By 9 May counterfeits of the $2 Banco Mercantil note had appeared. Curiously, the authentic notes had the name of the manager, Vallina, wrongly spelt with a 'B' whilst in the forgeries this error had been correctedAlso the serial numbers were greater than 1000. El Heraldo, 16 May 1935; La Voz de Chihuahua, 16 May 1935. The bank asked people to bring in their notes to be restamped and on 11 May issued new notes that would be impossible to forgeEl Heraldo, 9 May 1935: La Voz de Chihuahua, 9 May 1935: El Heraldo, 11 May 1935. On 30 May Juan Ortiz was arrested in Gómez Palacio whilst trying to pay with forged banknotes (billetes falsificados de un banco de esta población (i.e. Chihuahua)). El Heraldo, 1 June 1935. By 13 May the Banco Mercantil was asking people to redeem the notes (titulos de crédito) at its offices and not put them back into circulationEl Correo de Chihuahua, 13 May 1935.
The forgers were led by Ordorico García. García was a tax collector (recaudador de rentas) in Villa Aldama and then a businessman in Ciudad Delicias. When he saw the vales of the Banco Mercantil, he realised that they would be easy to copy and contacted his friend, Salvador Rubalcaba, who worked in the El Norte press. Rubalcaba made the plate and rubber seal, which García took to Edmundo Espinosa at the Gutenberg Press who made a thousand copies of the $2 note and a thousand of the $1 notes. However, García refused to accept the latter as they were a different colour from the genuine notes. García used fourteen $2 notes (numbered 2737 to 2751) to settle an account at a furniture store and when the shopkeeper tried to deposit them at the Banco Mercantil and found they were false, he put the police on to the trail of García and the othersLa Voz de Chihuahua, 15 May 1935.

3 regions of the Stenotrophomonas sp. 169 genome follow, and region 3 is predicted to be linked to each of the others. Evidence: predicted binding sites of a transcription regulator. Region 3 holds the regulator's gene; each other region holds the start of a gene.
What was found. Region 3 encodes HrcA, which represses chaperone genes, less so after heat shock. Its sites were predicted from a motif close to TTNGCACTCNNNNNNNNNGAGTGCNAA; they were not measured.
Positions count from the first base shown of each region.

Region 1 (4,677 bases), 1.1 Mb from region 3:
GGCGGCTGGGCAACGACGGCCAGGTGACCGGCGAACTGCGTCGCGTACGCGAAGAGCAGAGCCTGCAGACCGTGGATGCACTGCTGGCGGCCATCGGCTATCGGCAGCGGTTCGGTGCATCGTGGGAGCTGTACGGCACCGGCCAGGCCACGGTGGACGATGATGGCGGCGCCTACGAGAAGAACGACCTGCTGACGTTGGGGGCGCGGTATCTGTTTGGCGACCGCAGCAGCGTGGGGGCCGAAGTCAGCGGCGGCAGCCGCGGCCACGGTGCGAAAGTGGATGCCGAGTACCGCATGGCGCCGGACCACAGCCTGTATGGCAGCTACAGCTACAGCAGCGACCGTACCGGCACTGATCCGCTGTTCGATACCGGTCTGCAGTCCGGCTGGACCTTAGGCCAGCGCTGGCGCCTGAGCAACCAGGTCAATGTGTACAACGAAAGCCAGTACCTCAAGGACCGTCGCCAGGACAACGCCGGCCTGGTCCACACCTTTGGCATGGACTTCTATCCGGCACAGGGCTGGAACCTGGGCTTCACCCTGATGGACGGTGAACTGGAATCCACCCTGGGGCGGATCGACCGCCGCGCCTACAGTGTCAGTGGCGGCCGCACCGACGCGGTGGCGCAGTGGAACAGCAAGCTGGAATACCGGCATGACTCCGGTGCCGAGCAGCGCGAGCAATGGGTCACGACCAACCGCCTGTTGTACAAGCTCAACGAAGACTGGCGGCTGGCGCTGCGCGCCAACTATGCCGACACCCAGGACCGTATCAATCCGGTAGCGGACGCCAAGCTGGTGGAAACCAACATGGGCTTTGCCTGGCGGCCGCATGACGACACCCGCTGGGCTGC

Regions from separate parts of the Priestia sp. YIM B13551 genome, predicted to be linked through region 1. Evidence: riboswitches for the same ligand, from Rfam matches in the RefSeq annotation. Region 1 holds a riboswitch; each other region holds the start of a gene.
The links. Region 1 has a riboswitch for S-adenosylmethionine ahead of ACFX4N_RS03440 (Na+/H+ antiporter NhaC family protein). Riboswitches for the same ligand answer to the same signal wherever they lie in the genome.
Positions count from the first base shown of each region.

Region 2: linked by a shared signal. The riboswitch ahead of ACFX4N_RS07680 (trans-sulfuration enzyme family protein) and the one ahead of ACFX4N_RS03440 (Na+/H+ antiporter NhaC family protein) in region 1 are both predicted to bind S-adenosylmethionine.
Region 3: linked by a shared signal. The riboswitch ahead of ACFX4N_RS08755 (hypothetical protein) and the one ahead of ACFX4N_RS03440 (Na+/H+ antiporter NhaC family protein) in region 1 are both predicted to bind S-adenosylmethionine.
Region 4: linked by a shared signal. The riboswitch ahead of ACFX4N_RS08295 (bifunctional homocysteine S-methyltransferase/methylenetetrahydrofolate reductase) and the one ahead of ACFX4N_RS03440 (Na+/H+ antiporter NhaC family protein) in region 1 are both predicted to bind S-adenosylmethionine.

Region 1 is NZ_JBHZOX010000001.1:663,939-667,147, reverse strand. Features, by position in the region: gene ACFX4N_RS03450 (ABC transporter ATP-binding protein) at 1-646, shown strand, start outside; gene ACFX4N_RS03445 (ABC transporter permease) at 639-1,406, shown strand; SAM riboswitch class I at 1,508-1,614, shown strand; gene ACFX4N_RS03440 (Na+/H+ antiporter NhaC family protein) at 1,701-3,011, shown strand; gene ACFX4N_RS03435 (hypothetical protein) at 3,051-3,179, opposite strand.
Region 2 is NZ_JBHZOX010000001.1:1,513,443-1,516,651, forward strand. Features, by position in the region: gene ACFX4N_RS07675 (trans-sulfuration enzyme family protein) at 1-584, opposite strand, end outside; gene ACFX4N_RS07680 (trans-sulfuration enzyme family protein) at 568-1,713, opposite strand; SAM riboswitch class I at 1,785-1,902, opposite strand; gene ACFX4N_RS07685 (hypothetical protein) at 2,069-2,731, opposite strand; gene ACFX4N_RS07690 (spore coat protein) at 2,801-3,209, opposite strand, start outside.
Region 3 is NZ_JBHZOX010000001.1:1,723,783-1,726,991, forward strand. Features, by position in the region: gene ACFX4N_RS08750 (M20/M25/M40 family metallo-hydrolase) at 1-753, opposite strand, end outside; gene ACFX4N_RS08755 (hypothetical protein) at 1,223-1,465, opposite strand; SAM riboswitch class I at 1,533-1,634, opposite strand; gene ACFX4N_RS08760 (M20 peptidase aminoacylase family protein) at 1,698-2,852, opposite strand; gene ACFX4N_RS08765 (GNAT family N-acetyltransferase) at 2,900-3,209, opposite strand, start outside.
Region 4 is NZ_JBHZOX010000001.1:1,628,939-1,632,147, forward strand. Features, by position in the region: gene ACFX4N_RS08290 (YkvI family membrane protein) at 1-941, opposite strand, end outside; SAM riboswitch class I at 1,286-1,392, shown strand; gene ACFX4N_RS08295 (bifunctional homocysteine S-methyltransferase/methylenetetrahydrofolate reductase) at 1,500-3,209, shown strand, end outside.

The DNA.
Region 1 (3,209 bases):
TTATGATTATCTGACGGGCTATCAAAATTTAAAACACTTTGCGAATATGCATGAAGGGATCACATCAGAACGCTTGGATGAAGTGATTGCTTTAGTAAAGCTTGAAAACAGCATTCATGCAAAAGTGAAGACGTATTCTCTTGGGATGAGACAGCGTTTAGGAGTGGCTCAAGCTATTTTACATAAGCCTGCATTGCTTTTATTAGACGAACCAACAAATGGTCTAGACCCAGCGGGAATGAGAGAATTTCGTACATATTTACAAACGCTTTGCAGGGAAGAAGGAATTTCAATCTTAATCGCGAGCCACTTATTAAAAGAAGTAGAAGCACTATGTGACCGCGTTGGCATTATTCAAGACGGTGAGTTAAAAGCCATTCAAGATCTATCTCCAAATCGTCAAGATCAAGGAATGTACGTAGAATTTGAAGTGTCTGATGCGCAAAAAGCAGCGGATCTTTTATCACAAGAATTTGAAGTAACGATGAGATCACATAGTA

Meanwhile the false $2 notes continued to circulate and people were told to hand them in to the Procuraduría or bank, so that they could be destroyedLa Voz de Chihuahua, 23 May 1935.
At the end of May Juan Ortiz, driven by poverty, tried to pass some counterfeit notes of the Banco de Chihuahua (sic) in Gómez Palacio and was caughtEl Siglo de Torreón, 30 May 1935.
In October 1935 the Procurador General found Salvador Ruvalcaba not guilty and set him freeAMC, Fondo Cardenismo, Sección Justicia, Año 1935, caja 1, exp. 5.
Banco Comercial Mexicano
Eloy S. Vallina García was born 25 July 1903 in Caborana, Spain. He founded the Banco Comercial Mexicano in Chihuahua on 30 April 1934 with various associates, after he had spent nine years at the Banco Mercantil, and focused on investments in agribusinessIn 1947 the Banco de Londres announced its arrival in Chihuahua and in a defensive move Rafael and Eloy merged their two banks. Today it is the Banco Inverlat. Eloy died in 1960.
The bank’s issue, totalling 12,000 pesos, was drawn on the Banco Comercial Mexicano by Comisiones y Representaciones, S. A.
Similar notes, ranging in value from fifty centavos to four pesos, were also issued in other towns in the stateEl Heraldo, 11 May 1935.
For example, in Casas Grandes in the north west of the state all coins in values up to one peso disappeared and were replaced by cartones of fifty centavos and one peso, issued by the Banco Mercantil, and cheques of certain well-established businessmen drawn on commercial housesEl Correo de Chihuahua, 21 May 1935.
Camara Nacional de Comercio
|25c||C||includes numbers 173 to 5227|
|50c||B||includes numbers 210 to 7071|
|$1||A||includes numbers 4031 to 11568|